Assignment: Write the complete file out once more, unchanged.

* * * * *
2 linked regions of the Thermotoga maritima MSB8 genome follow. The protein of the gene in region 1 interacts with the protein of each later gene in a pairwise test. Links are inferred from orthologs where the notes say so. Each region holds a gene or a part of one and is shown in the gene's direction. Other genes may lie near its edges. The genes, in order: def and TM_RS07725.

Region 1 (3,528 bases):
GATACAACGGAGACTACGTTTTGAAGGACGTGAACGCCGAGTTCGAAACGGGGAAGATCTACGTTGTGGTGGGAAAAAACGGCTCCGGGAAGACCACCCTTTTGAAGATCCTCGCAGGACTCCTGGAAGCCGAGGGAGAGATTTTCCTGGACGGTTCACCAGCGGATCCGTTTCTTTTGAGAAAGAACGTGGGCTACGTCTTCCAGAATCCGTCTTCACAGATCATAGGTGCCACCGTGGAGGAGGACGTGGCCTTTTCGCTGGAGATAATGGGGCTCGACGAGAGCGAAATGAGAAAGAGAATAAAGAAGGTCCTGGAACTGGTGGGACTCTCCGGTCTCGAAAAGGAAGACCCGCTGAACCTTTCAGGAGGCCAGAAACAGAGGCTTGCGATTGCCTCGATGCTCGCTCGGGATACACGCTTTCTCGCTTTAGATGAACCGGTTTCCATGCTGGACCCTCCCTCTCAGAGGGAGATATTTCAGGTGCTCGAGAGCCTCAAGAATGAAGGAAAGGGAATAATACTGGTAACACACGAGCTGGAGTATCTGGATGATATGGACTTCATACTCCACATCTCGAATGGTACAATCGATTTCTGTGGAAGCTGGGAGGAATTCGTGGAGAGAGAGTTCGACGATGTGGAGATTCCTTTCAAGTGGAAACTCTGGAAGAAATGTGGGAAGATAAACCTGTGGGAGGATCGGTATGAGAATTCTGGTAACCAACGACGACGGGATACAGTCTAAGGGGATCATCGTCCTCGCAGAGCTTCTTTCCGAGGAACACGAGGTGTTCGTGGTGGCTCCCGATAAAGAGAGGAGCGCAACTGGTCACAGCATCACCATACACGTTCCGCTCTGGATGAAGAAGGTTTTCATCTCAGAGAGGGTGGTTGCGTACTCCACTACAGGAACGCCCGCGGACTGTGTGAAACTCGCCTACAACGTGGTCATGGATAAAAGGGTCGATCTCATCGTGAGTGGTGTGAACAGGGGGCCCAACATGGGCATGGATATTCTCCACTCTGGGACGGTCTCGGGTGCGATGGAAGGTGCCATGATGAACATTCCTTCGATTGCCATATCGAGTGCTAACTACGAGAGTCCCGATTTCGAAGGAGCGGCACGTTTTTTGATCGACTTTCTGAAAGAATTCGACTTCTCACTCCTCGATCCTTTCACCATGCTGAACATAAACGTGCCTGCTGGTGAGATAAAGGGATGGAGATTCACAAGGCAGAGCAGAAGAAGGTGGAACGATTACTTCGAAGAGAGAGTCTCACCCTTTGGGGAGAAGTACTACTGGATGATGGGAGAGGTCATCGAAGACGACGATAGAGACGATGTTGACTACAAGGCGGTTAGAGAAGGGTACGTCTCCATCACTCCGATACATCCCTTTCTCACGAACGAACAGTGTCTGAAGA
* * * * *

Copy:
2 linked regions of the Thermotoga maritima MSB8 genome follow. The protein of the gene in region 1 interacts with the protein of each later gene in a pairwise test. Links are inferred from orthologs where the notes say so. Each region holds a gene or a part of one and is shown in the gene's direction. Other genes may lie near its edges. The genes, in order: def and TM_RS07725.

Region 1 (3,528 bases):
GATACAACGGAGACTACGTTTTGAAGGACGTGAACGCCGAGTTCGAAACGGGGAAGATCTACGTTGTGGTGGGAAAAAACGGCTCCGGGAAGACCACCCTTTTGAAGATCCTCGCAGGACTCCTGGAAGCCGAGGGAGAGATTTTCCTGGACGGTTCACCAGCGGATCCGTTTCTTTTGAGAAAGAACGTGGGCTACGTCTTCCAGAATCCGTCTTCACAGATCATAGGTGCCACCGTGGAGGAGGACGTGGCCTTTTCGCTGGAGATAATGGGGCTCGACGAGAGCGAAATGAGAAAGAGAATAAAGAAGGTCCTGGAACTGGTGGGACTCTCCGGTCTCGAAAAGGAAGACCCGCTGAACCTTTCAGGAGGCCAGAAACAGAGGCTTGCGATTGCCTCGATGCTCGCTCGGGATACACGCTTTCTCGCTTTAGATGAACCGGTTTCCATGCTGGACCCTCCCTCTCAGAGGGAGATATTTCAGGTGCTCGAGAGCCTCAAGAATGAAGGAAAGGGAATAATACTGGTAACACACGAGCTGGAGTATCTGGATGATATGGACTTCATACTCCACATCTCGAATGGTACAATCGATTTCTGTGGAAGCTGGGAGGAATTCGTGGAGAGAGAGTTCGACGATGTGGAGATTCCTTTCAAGTGGAAACTCTGGAAGAAATGTGGGAAGATAAACCTGTGGGAGGATCGGTATGAGAATTCTGGTAACCAACGACGACGGGATACAGTCTAAGGGGATCATCGTCCTCGCAGAGCTTCTTTCCGAGGAACACGAGGTGTTCGTGGTGGCTCCCGATAAAGAGAGGAGCGCAACTGGTCACAGCATCACCATACACGTTCCGCTCTGGATGAAGAAGGTTTTCATCTCAGAGAGGGTGGTTGCGTACTCCACTACAGGAACGCCCGCGGACTGTGTGAAACTCGCCTACAACGTGGTCATGGATAAAAGGGTCGATCTCATCGTGAGTGGTGTGAACAGGGGGCCCAACATGGGCATGGATATTCTCCACTCTGGGACGGTCTCGGGTGCGATGGAAGGTGCCATGATGAACATTCCTTCGATTGCCATATCGAGTGCTAACTACGAGAGTCCCGATTTCGAAGGAGCGGCACGTTTTTTGATCGACTTTCTGAAAGAATTCGACTTCTCACTCCTCGATCCTTTCACCATGCTGAACATAAACGTGCCTGCTGGTGAGATAAAGGGATGGAGATTCACAAGGCAGAGCAGAAGAAGGTGGAACGATTACTTCGAAGAGAGAGTCTCACCCTTTGGGGAGAAGTACTACTGGATGATGGGAGAGGTCATCGAAGACGACGATAGAGACGATGTTGACTACAAGGCGGTTAGAGAAGGGTACGTCTCCATCACTCCGATACATCCCTTTCTCACGAACGAACAGTGTCTGAAGA